You are Here: Home >< Maths

# proving a trig equation watch

1. Hello,
Does anyone know how to prove that

?

I'm getting extremely confused!!

(Also obviously having trouble using symbols!)
2. That's not true. Maybe it should read:

Do you know the formulae for and ?
3. apologies, that is what it is suppposed to read. no, i dont think i do. or, i did know and i have now forgotten? either are very possible!!
4. (Original post by kate__88)
apologies, that is what it is suppposed to read. no, i dont think i do. or, i did know and i have now forgotten? either are very possible!!
Well I'll tell you the identities you can use. See if you can do it now.

5. i'm thinking that the second identity fits this equation better. but there are differing values for A and b...
6. or do you use both??
7. Yeah use both.
8. haha oh dear still not getting anywhere. which values do you use for a and b? are the values you use different for the two different equations. i'm never any good at proving things!!
9. I'm gonna let theta = x here

cos(pi/3 -x) + sin(pi/6 - x)

Using cos(A-B) = cos(A)cos(B) + sin(A)sin(B)
cos(pi/3 - x) = cos(pi/3)cos(x) + sin(pi/3)sin(x) (here A = pi/3 and B =x)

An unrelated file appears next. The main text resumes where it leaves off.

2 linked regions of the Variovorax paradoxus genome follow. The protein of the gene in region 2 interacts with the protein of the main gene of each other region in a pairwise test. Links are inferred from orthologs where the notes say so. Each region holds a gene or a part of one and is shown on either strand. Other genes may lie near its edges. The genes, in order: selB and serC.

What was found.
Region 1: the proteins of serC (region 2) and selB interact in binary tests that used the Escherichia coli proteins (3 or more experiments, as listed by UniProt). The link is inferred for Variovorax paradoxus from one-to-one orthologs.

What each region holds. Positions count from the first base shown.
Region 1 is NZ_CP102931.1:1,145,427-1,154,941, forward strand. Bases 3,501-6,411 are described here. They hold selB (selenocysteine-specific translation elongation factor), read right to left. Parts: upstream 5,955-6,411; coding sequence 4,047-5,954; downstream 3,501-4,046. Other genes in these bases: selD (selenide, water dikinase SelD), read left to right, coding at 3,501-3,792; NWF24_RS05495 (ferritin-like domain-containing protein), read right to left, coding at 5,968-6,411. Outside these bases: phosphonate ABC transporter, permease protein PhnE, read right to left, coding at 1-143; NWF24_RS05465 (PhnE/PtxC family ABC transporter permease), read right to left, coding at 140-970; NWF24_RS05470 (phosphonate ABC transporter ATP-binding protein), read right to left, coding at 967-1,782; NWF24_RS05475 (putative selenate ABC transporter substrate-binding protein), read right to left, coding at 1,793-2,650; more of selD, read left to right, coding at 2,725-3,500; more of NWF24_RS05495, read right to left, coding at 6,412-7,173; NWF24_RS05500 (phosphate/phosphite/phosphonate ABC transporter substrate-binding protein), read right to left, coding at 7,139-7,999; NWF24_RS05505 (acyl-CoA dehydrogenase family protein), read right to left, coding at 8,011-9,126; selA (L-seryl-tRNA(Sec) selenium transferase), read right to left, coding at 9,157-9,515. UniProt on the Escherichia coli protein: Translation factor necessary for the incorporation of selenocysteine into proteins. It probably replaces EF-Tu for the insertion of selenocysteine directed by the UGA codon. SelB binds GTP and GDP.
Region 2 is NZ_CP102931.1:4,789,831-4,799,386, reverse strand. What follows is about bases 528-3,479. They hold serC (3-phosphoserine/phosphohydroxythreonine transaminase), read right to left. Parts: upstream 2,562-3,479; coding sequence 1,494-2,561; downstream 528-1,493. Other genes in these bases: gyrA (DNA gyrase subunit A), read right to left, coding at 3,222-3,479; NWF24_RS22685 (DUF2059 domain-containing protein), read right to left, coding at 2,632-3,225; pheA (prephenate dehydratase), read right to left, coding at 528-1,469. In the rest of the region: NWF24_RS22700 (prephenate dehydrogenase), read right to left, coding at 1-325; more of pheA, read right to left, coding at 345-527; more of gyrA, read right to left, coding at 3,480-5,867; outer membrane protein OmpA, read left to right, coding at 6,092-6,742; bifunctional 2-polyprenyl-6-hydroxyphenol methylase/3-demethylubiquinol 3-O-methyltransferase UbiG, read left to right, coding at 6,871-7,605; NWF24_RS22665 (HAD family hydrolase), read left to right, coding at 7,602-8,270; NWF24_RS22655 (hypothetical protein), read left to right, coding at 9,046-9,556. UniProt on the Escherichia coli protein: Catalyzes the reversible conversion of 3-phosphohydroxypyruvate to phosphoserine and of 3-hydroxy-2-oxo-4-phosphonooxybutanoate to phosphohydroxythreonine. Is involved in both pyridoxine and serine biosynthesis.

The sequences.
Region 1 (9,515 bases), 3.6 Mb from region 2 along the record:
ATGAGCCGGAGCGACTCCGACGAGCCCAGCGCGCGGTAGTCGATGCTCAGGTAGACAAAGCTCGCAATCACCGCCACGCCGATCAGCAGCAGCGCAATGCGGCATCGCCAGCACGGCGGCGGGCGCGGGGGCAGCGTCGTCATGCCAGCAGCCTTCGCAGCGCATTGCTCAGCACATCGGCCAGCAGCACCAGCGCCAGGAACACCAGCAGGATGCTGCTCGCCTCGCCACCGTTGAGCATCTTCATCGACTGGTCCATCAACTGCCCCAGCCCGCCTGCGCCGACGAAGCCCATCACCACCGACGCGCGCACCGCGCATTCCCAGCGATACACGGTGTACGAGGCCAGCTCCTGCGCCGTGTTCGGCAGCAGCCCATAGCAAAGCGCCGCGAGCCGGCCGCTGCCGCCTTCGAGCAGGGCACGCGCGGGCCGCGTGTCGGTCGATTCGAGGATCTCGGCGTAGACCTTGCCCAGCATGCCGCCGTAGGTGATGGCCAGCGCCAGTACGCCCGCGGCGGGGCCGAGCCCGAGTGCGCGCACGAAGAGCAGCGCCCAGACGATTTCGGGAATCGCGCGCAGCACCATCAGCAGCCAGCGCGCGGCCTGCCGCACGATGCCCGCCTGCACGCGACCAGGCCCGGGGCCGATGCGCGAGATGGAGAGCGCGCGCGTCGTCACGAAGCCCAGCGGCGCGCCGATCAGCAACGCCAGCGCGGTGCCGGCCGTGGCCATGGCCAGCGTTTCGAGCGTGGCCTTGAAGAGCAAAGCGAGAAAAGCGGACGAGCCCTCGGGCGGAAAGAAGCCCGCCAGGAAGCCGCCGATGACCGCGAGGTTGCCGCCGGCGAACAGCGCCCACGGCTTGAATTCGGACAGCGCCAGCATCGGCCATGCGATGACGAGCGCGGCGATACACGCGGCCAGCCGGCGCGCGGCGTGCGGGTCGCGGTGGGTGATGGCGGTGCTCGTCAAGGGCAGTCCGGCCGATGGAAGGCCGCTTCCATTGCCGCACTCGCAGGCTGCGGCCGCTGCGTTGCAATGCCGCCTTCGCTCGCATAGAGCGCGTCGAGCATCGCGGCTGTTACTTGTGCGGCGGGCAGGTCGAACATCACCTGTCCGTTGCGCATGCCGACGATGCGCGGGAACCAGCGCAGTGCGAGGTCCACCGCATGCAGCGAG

Using sin(A-B) = sin(A)cos(B) - sin(B)cos(A)
sin(pi/6 - x) = sin(pi/6)cos(x) - sin(x)cos(pi/6)

Therefore:

cos(pi/3 -x) + sin(pi/6 - x)
= cos(pi/3)cos(x) + sin(pi/3)sin(x) + sin(pi/6)cos(x) - sin(x)cos(pi/6)

Try it from there?

You have to realise that equations like sin(A-B) = sin(A)cos(B) - sin(B)cos(A) are actually identities - they're true for all values of A and B. It's not like simultaneous equations that you need to have two equations with the same A and B.
10. i got to the two separate equations before (with the help of the suggestion of the identities) by assuming that A and B would be different. i did the same steps, but i was unable to merge the equations. i understand how you have merged the two equations but unfortunately i'm still struggling to come to the final line where cos theta will equal that equation??? any other hints please? (without of course completely giving me the answer! )
11. Notice how cos(pi/3) is a number. Maybe it will help to actually write down what cos(pi/3), sin(pi/6) etc actually are?
12. yaya!! i got it! thanks so much for all your help!!

TSR Support Team

We have a brilliant team of more than 60 Support Team members looking after discussions on The Student Room, helping to make it a fun, safe and useful place to hang out.

This forum is supported by:
Updated: August 26, 2007
Today on TSR

### TSR Pub Quiz 2018 - Anime

The first of our week-long series of entertainment quizzes

### University open days

Wed, 21 Nov '18
• Buckinghamshire New University
Wed, 21 Nov '18
• Heriot-Watt University
Wed, 21 Nov '18
Poll
Useful resources

### Maths Forum posting guidelines

Not sure where to post? Read the updated guidelines here

### How to use LaTex

Writing equations the easy way

### Study habits of A* students

Top tips from students who have already aced their exams